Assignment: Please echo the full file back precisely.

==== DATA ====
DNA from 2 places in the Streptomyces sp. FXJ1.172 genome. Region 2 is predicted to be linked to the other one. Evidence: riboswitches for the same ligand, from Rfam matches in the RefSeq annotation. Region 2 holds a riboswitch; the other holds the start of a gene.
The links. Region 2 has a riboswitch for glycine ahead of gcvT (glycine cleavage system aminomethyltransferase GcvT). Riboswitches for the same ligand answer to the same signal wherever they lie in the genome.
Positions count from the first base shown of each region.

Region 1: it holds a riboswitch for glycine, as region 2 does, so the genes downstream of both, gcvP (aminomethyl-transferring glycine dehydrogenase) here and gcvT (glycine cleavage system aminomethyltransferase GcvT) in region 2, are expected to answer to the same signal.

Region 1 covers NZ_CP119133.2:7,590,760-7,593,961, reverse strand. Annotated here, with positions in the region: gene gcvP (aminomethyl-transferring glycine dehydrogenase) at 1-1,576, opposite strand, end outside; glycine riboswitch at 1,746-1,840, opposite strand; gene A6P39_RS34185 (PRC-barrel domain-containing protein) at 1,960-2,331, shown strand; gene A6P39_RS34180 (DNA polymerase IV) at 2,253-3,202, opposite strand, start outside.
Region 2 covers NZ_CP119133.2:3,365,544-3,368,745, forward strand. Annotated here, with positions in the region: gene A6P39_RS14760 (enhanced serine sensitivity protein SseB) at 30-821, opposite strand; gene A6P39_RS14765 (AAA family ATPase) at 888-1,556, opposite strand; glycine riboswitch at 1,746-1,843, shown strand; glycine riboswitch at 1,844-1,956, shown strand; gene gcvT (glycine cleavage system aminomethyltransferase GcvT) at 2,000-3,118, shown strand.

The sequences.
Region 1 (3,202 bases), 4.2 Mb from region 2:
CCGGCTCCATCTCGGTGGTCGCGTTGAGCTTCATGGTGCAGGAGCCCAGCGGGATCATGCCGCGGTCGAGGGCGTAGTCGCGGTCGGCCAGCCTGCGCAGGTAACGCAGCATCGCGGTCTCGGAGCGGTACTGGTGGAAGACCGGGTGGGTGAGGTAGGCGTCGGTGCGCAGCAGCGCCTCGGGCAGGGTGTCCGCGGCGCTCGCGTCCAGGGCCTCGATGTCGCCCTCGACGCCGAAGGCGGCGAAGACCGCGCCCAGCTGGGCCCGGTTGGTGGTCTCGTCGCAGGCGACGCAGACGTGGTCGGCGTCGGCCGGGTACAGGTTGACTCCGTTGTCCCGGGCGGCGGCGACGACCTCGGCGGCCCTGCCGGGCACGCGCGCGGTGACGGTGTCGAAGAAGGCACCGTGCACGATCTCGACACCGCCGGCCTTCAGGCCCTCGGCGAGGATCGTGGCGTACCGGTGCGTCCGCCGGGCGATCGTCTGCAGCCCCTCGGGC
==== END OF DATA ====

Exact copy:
DNA from 2 places in the Streptomyces sp. FXJ1.172 genome. Region 2 is predicted to be linked to the other one. Evidence: riboswitches for the same ligand, from Rfam matches in the RefSeq annotation. Region 2 holds a riboswitch; the other holds the start of a gene.
The links. Region 2 has a riboswitch for glycine ahead of gcvT (glycine cleavage system aminomethyltransferase GcvT). Riboswitches for the same ligand answer to the same signal wherever they lie in the genome.
Positions count from the first base shown of each region.

Region 1: it holds a riboswitch for glycine, as region 2 does, so the genes downstream of both, gcvP (aminomethyl-transferring glycine dehydrogenase) here and gcvT (glycine cleavage system aminomethyltransferase GcvT) in region 2, are expected to answer to the same signal.

Region 1 covers NZ_CP119133.2:7,590,760-7,593,961, reverse strand. Annotated here, with positions in the region: gene gcvP (aminomethyl-transferring glycine dehydrogenase) at 1-1,576, opposite strand, end outside; glycine riboswitch at 1,746-1,840, opposite strand; gene A6P39_RS34185 (PRC-barrel domain-containing protein) at 1,960-2,331, shown strand; gene A6P39_RS34180 (DNA polymerase IV) at 2,253-3,202, opposite strand, start outside.
Region 2 covers NZ_CP119133.2:3,365,544-3,368,745, forward strand. Annotated here, with positions in the region: gene A6P39_RS14760 (enhanced serine sensitivity protein SseB) at 30-821, opposite strand; gene A6P39_RS14765 (AAA family ATPase) at 888-1,556, opposite strand; glycine riboswitch at 1,746-1,843, shown strand; glycine riboswitch at 1,844-1,956, shown strand; gene gcvT (glycine cleavage system aminomethyltransferase GcvT) at 2,000-3,118, shown strand.

The sequences.
Region 1 (3,202 bases), 4.2 Mb from region 2:
CCGGCTCCATCTCGGTGGTCGCGTTGAGCTTCATGGTGCAGGAGCCCAGCGGGATCATGCCGCGGTCGAGGGCGTAGTCGCGGTCGGCCAGCCTGCGCAGGTAACGCAGCATCGCGGTCTCGGAGCGGTACTGGTGGAAGACCGGGTGGGTGAGGTAGGCGTCGGTGCGCAGCAGCGCCTCGGGCAGGGTGTCCGCGGCGCTCGCGTCCAGGGCCTCGATGTCGCCCTCGACGCCGAAGGCGGCGAAGACCGCGCCCAGCTGGGCCCGGTTGGTGGTCTCGTCGCAGGCGACGCAGACGTGGTCGGCGTCGGCCGGGTACAGGTTGACTCCGTTGTCCCGGGCGGCGGCGACGACCTCGGCGGCCCTGCCGGGCACGCGCGCGGTGACGGTGTCGAAGAAGGCACCGTGCACGATCTCGACACCGCCGGCCTTCAGGCCCTCGGCGAGGATCGTGGCGTACCGGTGCGTCCGCCGGGCGATCGTCTGCAGCCCCTCGGGC